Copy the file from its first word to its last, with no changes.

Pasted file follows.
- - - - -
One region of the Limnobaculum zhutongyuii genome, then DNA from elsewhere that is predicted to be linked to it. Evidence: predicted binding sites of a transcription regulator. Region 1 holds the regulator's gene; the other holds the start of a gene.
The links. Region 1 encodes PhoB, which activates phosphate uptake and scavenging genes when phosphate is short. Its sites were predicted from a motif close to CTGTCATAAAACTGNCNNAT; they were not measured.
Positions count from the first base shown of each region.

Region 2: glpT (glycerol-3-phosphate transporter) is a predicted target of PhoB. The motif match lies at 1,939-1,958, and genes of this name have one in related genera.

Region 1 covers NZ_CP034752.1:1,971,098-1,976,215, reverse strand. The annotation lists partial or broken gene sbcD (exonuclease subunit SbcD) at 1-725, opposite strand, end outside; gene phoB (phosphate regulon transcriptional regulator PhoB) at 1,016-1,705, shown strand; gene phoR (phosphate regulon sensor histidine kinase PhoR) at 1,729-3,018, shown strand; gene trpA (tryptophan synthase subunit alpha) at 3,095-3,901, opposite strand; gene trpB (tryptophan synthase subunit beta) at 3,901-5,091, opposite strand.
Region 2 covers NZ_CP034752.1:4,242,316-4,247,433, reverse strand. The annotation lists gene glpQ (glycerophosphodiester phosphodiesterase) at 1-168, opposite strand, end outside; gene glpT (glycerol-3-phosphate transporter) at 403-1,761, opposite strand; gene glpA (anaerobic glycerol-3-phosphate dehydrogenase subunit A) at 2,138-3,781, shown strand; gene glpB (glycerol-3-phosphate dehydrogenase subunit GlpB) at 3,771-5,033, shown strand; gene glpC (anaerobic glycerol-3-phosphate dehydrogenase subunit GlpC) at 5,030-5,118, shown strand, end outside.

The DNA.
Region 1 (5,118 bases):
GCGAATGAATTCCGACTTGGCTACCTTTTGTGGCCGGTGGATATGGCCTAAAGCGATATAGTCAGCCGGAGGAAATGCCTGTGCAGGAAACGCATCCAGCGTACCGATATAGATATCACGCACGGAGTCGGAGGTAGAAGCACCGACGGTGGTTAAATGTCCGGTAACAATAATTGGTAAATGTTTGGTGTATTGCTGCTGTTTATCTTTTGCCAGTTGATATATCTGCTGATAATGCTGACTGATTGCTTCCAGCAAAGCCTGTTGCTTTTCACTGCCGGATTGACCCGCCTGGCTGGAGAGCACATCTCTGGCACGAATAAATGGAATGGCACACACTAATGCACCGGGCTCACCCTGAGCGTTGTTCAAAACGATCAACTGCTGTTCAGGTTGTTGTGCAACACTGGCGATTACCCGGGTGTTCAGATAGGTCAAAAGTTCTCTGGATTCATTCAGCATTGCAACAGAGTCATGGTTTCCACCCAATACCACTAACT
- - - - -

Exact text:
One region of the Limnobaculum zhutongyuii genome, then DNA from elsewhere that is predicted to be linked to it. Evidence: predicted binding sites of a transcription regulator. Region 1 holds the regulator's gene; the other holds the start of a gene.
The links. Region 1 encodes PhoB, which activates phosphate uptake and scavenging genes when phosphate is short. Its sites were predicted from a motif close to CTGTCATAAAACTGNCNNAT; they were not measured.
Positions count from the first base shown of each region.

Region 2: glpT (glycerol-3-phosphate transporter) is a predicted target of PhoB. The motif match lies at 1,939-1,958, and genes of this name have one in related genera.

Region 1 covers NZ_CP034752.1:1,971,098-1,976,215, reverse strand. The annotation lists partial or broken gene sbcD (exonuclease subunit SbcD) at 1-725, opposite strand, end outside; gene phoB (phosphate regulon transcriptional regulator PhoB) at 1,016-1,705, shown strand; gene phoR (phosphate regulon sensor histidine kinase PhoR) at 1,729-3,018, shown strand; gene trpA (tryptophan synthase subunit alpha) at 3,095-3,901, opposite strand; gene trpB (tryptophan synthase subunit beta) at 3,901-5,091, opposite strand.
Region 2 covers NZ_CP034752.1:4,242,316-4,247,433, reverse strand. The annotation lists gene glpQ (glycerophosphodiester phosphodiesterase) at 1-168, opposite strand, end outside; gene glpT (glycerol-3-phosphate transporter) at 403-1,761, opposite strand; gene glpA (anaerobic glycerol-3-phosphate dehydrogenase subunit A) at 2,138-3,781, shown strand; gene glpB (glycerol-3-phosphate dehydrogenase subunit GlpB) at 3,771-5,033, shown strand; gene glpC (anaerobic glycerol-3-phosphate dehydrogenase subunit GlpC) at 5,030-5,118, shown strand, end outside.

The DNA.
Region 1 (5,118 bases):
GCGAATGAATTCCGACTTGGCTACCTTTTGTGGCCGGTGGATATGGCCTAAAGCGATATAGTCAGCCGGAGGAAATGCCTGTGCAGGAAACGCATCCAGCGTACCGATATAGATATCACGCACGGAGTCGGAGGTAGAAGCACCGACGGTGGTTAAATGTCCGGTAACAATAATTGGTAAATGTTTGGTGTATTGCTGCTGTTTATCTTTTGCCAGTTGATATATCTGCTGATAATGCTGACTGATTGCTTCCAGCAAAGCCTGTTGCTTTTCACTGCCGGATTGACCCGCCTGGCTGGAGAGCACATCTCTGGCACGAATAAATGGAATGGCACACACTAATGCACCGGGCTCACCCTGAGCGTTGTTCAAAACGATCAACTGCTGTTCAGGTTGTTGTGCAACACTGGCGATTACCCGGGTGTTCAGATAGGTCAAAAGTTCTCTGGATTCATTCAGCATTGCAACAGAGTCATGGTTTCCACCCAATACCACTAACT